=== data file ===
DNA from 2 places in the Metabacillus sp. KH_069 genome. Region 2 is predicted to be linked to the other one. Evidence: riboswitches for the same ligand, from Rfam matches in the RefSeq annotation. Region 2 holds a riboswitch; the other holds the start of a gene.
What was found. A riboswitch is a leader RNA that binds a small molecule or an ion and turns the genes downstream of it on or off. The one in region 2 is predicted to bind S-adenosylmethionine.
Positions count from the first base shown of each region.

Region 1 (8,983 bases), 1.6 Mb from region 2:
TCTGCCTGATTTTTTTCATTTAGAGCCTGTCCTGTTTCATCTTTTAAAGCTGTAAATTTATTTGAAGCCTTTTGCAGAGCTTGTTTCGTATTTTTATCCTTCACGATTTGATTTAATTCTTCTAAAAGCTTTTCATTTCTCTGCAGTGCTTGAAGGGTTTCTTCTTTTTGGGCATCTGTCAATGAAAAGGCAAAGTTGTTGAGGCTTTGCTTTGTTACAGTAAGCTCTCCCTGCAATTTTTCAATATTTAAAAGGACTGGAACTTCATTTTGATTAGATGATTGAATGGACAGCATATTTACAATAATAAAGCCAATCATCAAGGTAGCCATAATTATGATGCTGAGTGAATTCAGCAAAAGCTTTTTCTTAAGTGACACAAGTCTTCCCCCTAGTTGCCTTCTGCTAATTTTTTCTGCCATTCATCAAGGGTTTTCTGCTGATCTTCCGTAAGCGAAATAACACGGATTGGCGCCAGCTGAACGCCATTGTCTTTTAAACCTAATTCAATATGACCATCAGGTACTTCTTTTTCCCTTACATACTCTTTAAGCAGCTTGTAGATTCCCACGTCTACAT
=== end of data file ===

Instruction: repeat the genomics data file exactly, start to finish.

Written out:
DNA from 2 places in the Metabacillus sp. KH_069 genome. Region 2 is predicted to be linked to the other one. Evidence: riboswitches for the same ligand, from Rfam matches in the RefSeq annotation. Region 2 holds a riboswitch; the other holds the start of a gene.
What was found. A riboswitch is a leader RNA that binds a small molecule or an ion and turns the genes downstream of it on or off. The one in region 2 is predicted to bind S-adenosylmethionine.
Positions count from the first base shown of each region.

Region 1 (8,983 bases), 1.6 Mb from region 2:
TCTGCCTGATTTTTTTCATTTAGAGCCTGTCCTGTTTCATCTTTTAAAGCTGTAAATTTATTTGAAGCCTTTTGCAGAGCTTGTTTCGTATTTTTATCCTTCACGATTTGATTTAATTCTTCTAAAAGCTTTTCATTTCTCTGCAGTGCTTGAAGGGTTTCTTCTTTTTGGGCATCTGTCAATGAAAAGGCAAAGTTGTTGAGGCTTTGCTTTGTTACAGTAAGCTCTCCCTGCAATTTTTCAATATTTAAAAGGACTGGAACTTCATTTTGATTAGATGATTGAATGGACAGCATATTTACAATAATAAAGCCAATCATCAAGGTAGCCATAATTATGATGCTGAGTGAATTCAGCAAAAGCTTTTTCTTAAGTGACACAAGTCTTCCCCCTAGTTGCCTTCTGCTAATTTTTTCTGCCATTCATCAAGGGTTTTCTGCTGATCTTCCGTAAGCGAAATAACACGGATTGGCGCCAGCTGAACGCCATTGTCTTTTAAACCTAATTCAATATGACCATCAGGTACTTCTTTTTCCCTTACATACTCTTTAAGCAGCTTGTAGATTCCCACGTCTACAT